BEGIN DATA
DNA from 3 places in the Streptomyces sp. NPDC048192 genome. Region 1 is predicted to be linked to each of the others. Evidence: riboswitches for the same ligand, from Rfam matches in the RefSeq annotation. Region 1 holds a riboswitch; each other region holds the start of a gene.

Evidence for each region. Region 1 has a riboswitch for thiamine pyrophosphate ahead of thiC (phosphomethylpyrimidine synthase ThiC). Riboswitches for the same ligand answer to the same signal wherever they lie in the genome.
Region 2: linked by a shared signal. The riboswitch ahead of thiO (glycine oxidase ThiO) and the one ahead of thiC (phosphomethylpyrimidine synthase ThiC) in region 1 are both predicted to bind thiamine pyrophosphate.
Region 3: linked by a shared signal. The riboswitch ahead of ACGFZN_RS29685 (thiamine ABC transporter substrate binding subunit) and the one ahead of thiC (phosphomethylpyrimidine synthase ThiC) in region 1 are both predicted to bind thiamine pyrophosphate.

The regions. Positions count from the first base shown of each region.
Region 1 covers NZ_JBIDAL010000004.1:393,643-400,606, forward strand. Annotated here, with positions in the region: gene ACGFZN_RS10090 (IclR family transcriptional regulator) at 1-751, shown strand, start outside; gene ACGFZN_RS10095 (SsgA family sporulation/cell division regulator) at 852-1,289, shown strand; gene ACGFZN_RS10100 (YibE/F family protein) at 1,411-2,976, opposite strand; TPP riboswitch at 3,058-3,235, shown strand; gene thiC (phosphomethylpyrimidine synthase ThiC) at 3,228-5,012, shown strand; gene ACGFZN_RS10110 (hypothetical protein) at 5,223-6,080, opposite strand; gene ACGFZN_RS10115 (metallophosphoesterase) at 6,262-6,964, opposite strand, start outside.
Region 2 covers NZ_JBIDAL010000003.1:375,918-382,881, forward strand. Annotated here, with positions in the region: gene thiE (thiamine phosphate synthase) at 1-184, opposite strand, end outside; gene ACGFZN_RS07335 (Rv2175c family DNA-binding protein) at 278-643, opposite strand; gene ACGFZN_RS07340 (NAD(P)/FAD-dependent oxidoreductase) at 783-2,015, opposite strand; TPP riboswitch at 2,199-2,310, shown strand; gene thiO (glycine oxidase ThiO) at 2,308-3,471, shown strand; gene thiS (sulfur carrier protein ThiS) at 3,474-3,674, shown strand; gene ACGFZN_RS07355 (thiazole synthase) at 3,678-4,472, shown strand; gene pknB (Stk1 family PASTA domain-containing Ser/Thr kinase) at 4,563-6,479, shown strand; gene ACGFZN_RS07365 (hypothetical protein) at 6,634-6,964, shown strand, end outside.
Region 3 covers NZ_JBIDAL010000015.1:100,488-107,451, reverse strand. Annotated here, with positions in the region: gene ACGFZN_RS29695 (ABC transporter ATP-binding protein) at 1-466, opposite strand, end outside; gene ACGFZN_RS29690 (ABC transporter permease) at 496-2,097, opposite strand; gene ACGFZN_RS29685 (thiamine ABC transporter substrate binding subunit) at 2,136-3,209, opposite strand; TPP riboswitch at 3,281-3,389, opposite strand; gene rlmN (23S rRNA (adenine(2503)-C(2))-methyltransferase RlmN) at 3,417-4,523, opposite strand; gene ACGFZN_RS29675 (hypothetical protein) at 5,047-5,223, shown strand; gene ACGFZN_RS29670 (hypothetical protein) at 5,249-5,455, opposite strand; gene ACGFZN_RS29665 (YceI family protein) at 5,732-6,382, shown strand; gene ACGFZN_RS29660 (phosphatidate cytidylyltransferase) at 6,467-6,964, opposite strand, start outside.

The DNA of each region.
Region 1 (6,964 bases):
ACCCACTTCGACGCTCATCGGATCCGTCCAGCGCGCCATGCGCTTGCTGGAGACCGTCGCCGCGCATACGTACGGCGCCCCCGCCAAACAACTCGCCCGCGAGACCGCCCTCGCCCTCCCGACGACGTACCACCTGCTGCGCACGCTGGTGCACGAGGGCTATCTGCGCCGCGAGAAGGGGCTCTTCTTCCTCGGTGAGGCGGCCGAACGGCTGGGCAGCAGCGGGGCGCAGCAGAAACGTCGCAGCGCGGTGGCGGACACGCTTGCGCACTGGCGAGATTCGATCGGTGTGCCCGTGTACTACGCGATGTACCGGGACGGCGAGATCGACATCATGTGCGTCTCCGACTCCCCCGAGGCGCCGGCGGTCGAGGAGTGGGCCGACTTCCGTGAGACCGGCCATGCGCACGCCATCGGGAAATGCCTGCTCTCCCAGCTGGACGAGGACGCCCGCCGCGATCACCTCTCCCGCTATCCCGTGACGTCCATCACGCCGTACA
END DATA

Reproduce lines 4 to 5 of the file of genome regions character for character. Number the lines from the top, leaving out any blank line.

Region 3: linked by a shared signal. The riboswitch ahead of ACGFZN_RS29685 (thiamine ABC transporter substrate binding subunit) and the one ahead of thiC (phosphomethylpyrimidine synthase ThiC) in region 1 are both predicted to bind thiamine pyrophosphate.

The regions. Positions count from the first base shown of each region.